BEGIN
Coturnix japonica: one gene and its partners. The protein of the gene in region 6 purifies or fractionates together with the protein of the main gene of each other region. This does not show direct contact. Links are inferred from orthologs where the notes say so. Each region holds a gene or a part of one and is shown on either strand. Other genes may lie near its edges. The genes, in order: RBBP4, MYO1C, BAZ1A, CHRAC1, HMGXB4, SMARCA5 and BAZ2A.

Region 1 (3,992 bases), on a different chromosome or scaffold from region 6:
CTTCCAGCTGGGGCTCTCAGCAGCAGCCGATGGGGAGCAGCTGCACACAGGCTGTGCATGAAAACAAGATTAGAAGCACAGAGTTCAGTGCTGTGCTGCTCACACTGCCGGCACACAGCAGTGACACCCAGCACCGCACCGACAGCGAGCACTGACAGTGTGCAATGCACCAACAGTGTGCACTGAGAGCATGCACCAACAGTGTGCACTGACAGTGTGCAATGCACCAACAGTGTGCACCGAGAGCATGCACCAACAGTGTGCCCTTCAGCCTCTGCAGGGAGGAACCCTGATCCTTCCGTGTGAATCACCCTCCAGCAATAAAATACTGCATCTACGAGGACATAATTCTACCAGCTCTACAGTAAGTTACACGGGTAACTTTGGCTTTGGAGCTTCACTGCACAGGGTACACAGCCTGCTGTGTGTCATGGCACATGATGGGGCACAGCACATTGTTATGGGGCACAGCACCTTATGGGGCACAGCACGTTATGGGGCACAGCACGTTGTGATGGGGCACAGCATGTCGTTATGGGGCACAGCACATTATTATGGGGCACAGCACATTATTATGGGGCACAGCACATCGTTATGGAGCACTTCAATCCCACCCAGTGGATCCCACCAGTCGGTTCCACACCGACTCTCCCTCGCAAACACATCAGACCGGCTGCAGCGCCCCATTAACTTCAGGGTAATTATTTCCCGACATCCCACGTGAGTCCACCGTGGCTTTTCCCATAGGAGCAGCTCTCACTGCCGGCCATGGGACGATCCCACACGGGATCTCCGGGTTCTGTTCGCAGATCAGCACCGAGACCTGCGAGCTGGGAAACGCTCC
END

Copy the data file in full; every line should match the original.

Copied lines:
Coturnix japonica: one gene and its partners. The protein of the gene in region 6 purifies or fractionates together with the protein of the main gene of each other region. This does not show direct contact. Links are inferred from orthologs where the notes say so. Each region holds a gene or a part of one and is shown on either strand. Other genes may lie near its edges. The genes, in order: RBBP4, MYO1C, BAZ1A, CHRAC1, HMGXB4, SMARCA5 and BAZ2A.

Region 1 (3,992 bases), on a different chromosome or scaffold from region 6:
CTTCCAGCTGGGGCTCTCAGCAGCAGCCGATGGGGAGCAGCTGCACACAGGCTGTGCATGAAAACAAGATTAGAAGCACAGAGTTCAGTGCTGTGCTGCTCACACTGCCGGCACACAGCAGTGACACCCAGCACCGCACCGACAGCGAGCACTGACAGTGTGCAATGCACCAACAGTGTGCACTGAGAGCATGCACCAACAGTGTGCACTGACAGTGTGCAATGCACCAACAGTGTGCACCGAGAGCATGCACCAACAGTGTGCCCTTCAGCCTCTGCAGGGAGGAACCCTGATCCTTCCGTGTGAATCACCCTCCAGCAATAAAATACTGCATCTACGAGGACATAATTCTACCAGCTCTACAGTAAGTTACACGGGTAACTTTGGCTTTGGAGCTTCACTGCACAGGGTACACAGCCTGCTGTGTGTCATGGCACATGATGGGGCACAGCACATTGTTATGGGGCACAGCACCTTATGGGGCACAGCACGTTATGGGGCACAGCACGTTGTGATGGGGCACAGCATGTCGTTATGGGGCACAGCACATTATTATGGGGCACAGCACATTATTATGGGGCACAGCACATCGTTATGGAGCACTTCAATCCCACCCAGTGGATCCCACCAGTCGGTTCCACACCGACTCTCCCTCGCAAACACATCAGACCGGCTGCAGCGCCCCATTAACTTCAGGGTAATTATTTCCCGACATCCCACGTGAGTCCACCGTGGCTTTTCCCATAGGAGCAGCTCTCACTGCCGGCCATGGGACGATCCCACACGGGATCTCCGGGTTCTGTTCGCAGATCAGCACCGAGACCTGCGAGCTGGGAAACGCTCC